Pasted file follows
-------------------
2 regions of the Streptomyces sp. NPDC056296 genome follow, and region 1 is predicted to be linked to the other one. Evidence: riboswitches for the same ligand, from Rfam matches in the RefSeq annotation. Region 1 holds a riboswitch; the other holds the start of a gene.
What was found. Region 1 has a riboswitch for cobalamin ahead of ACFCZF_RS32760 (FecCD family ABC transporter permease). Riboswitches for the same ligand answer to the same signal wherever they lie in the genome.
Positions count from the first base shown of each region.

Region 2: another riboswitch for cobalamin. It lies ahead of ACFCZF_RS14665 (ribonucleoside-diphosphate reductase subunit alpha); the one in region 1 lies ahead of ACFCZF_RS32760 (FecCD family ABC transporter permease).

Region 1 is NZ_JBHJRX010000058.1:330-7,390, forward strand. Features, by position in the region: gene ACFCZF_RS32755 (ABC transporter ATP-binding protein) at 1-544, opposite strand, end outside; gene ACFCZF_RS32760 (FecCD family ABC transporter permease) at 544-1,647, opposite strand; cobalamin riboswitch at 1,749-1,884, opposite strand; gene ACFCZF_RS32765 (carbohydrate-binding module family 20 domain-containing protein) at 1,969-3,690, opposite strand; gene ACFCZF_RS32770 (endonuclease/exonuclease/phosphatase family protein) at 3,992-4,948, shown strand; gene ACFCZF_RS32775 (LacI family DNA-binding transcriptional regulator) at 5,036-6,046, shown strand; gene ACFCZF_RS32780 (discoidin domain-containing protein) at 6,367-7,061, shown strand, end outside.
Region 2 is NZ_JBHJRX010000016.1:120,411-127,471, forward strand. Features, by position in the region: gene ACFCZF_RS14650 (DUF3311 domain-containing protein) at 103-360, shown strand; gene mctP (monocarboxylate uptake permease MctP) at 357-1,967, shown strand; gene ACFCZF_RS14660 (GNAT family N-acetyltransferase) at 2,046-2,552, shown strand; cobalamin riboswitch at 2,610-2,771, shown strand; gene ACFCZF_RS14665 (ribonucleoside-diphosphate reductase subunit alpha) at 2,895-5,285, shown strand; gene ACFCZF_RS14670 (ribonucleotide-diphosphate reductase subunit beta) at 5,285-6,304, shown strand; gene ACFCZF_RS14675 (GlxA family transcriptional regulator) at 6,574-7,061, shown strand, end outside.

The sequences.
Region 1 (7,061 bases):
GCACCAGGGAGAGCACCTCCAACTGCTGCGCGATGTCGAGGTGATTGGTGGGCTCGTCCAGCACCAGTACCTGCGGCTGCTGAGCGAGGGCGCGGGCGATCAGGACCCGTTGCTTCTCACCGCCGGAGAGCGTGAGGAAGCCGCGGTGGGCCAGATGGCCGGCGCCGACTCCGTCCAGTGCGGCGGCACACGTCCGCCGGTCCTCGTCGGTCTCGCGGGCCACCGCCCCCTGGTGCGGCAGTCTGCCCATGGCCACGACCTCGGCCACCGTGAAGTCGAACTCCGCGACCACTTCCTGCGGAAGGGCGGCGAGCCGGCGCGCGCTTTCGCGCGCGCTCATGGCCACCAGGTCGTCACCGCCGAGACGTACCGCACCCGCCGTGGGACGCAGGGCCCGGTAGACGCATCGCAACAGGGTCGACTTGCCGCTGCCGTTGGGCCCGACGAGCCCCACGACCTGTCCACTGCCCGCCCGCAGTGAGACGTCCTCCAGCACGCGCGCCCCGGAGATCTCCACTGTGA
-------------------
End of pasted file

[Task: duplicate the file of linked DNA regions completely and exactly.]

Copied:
2 regions of the Streptomyces sp. NPDC056296 genome follow, and region 1 is predicted to be linked to the other one. Evidence: riboswitches for the same ligand, from Rfam matches in the RefSeq annotation. Region 1 holds a riboswitch; the other holds the start of a gene.
What was found. Region 1 has a riboswitch for cobalamin ahead of ACFCZF_RS32760 (FecCD family ABC transporter permease). Riboswitches for the same ligand answer to the same signal wherever they lie in the genome.
Positions count from the first base shown of each region.

Region 2: another riboswitch for cobalamin. It lies ahead of ACFCZF_RS14665 (ribonucleoside-diphosphate reductase subunit alpha); the one in region 1 lies ahead of ACFCZF_RS32760 (FecCD family ABC transporter permease).

Region 1 is NZ_JBHJRX010000058.1:330-7,390, forward strand. Features, by position in the region: gene ACFCZF_RS32755 (ABC transporter ATP-binding protein) at 1-544, opposite strand, end outside; gene ACFCZF_RS32760 (FecCD family ABC transporter permease) at 544-1,647, opposite strand; cobalamin riboswitch at 1,749-1,884, opposite strand; gene ACFCZF_RS32765 (carbohydrate-binding module family 20 domain-containing protein) at 1,969-3,690, opposite strand; gene ACFCZF_RS32770 (endonuclease/exonuclease/phosphatase family protein) at 3,992-4,948, shown strand; gene ACFCZF_RS32775 (LacI family DNA-binding transcriptional regulator) at 5,036-6,046, shown strand; gene ACFCZF_RS32780 (discoidin domain-containing protein) at 6,367-7,061, shown strand, end outside.
Region 2 is NZ_JBHJRX010000016.1:120,411-127,471, forward strand. Features, by position in the region: gene ACFCZF_RS14650 (DUF3311 domain-containing protein) at 103-360, shown strand; gene mctP (monocarboxylate uptake permease MctP) at 357-1,967, shown strand; gene ACFCZF_RS14660 (GNAT family N-acetyltransferase) at 2,046-2,552, shown strand; cobalamin riboswitch at 2,610-2,771, shown strand; gene ACFCZF_RS14665 (ribonucleoside-diphosphate reductase subunit alpha) at 2,895-5,285, shown strand; gene ACFCZF_RS14670 (ribonucleotide-diphosphate reductase subunit beta) at 5,285-6,304, shown strand; gene ACFCZF_RS14675 (GlxA family transcriptional regulator) at 6,574-7,061, shown strand, end outside.

The sequences.
Region 1 (7,061 bases):
GCACCAGGGAGAGCACCTCCAACTGCTGCGCGATGTCGAGGTGATTGGTGGGCTCGTCCAGCACCAGTACCTGCGGCTGCTGAGCGAGGGCGCGGGCGATCAGGACCCGTTGCTTCTCACCGCCGGAGAGCGTGAGGAAGCCGCGGTGGGCCAGATGGCCGGCGCCGACTCCGTCCAGTGCGGCGGCACACGTCCGCCGGTCCTCGTCGGTCTCGCGGGCCACCGCCCCCTGGTGCGGCAGTCTGCCCATGGCCACGACCTCGGCCACCGTGAAGTCGAACTCCGCGACCACTTCCTGCGGAAGGGCGGCGAGCCGGCGCGCGCTTTCGCGCGCGCTCATGGCCACCAGGTCGTCACCGCCGAGACGTACCGCACCCGCCGTGGGACGCAGGGCCCGGTAGACGCATCGCAACAGGGTCGACTTGCCGCTGCCGTTGGGCCCGACGAGCCCCACGACCTGTCCACTGCCCGCCCGCAGTGAGACGTCCTCCAGCACGCGCGCCCCGGAGATCTCCACTGTGA